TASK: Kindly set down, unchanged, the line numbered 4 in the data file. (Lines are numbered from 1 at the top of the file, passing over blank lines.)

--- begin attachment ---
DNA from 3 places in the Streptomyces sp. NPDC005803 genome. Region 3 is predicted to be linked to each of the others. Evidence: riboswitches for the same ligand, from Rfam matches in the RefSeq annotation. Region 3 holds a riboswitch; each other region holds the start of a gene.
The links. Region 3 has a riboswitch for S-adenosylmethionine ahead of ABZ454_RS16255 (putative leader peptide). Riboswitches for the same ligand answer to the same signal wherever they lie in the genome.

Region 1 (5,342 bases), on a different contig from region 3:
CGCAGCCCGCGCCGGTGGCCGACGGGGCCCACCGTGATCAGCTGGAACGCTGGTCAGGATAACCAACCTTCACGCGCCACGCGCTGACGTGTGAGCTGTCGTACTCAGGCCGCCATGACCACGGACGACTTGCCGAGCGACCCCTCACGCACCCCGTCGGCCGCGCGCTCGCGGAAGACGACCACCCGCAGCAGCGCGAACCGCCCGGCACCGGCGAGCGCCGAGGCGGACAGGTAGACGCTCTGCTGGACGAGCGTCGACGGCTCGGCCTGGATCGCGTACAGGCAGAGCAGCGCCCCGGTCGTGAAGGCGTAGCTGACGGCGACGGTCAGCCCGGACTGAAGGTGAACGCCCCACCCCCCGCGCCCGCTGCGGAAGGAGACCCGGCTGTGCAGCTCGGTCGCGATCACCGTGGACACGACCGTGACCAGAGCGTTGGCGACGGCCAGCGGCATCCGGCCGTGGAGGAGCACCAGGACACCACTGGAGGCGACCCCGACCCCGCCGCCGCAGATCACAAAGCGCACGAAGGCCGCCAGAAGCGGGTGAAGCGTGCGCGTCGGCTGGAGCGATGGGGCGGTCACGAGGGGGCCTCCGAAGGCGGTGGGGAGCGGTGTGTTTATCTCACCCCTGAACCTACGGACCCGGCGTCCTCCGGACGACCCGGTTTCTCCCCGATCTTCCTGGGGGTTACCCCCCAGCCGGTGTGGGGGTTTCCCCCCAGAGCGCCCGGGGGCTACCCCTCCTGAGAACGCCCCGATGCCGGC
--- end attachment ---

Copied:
CGCAGCCCGCGCCGGTGGCCGACGGGGCCCACCGTGATCAGCTGGAACGCTGGTCAGGATAACCAACCTTCACGCGCCACGCGCTGACGTGTGAGCTGTCGTACTCAGGCCGCCATGACCACGGACGACTTGCCGAGCGACCCCTCACGCACCCCGTCGGCCGCGCGCTCGCGGAAGACGACCACCCGCAGCAGCGCGAACCGCCCGGCACCGGCGAGCGCCGAGGCGGACAGGTAGACGCTCTGCTGGACGAGCGTCGACGGCTCGGCCTGGATCGCGTACAGGCAGAGCAGCGCCCCGGTCGTGAAGGCGTAGCTGACGGCGACGGTCAGCCCGGACTGAAGGTGAACGCCCCACCCCCCGCGCCCGCTGCGGAAGGAGACCCGGCTGTGCAGCTCGGTCGCGATCACCGTGGACACGACCGTGACCAGAGCGTTGGCGACGGCCAGCGGCATCCGGCCGTGGAGGAGCACCAGGACACCACTGGAGGCGACCCCGACCCCGCCGCCGCAGATCACAAAGCGCACGAAGGCCGCCAGAAGCGGGTGAAGCGTGCGCGTCGGCTGGAGCGATGGGGCGGTCACGAGGGGGCCTCCGAAGGCGGTGGGGAGCGGTGTGTTTATCTCACCCCTGAACCTACGGACCCGGCGTCCTCCGGACGACCCGGTTTCTCCCCGATCTTCCTGGGGGTTACCCCCCAGCCGGTGTGGGGGTTTCCCCCCAGAGCGCCCGGGGGCTACCCCTCCTGAGAACGCCCCGATGCCGGC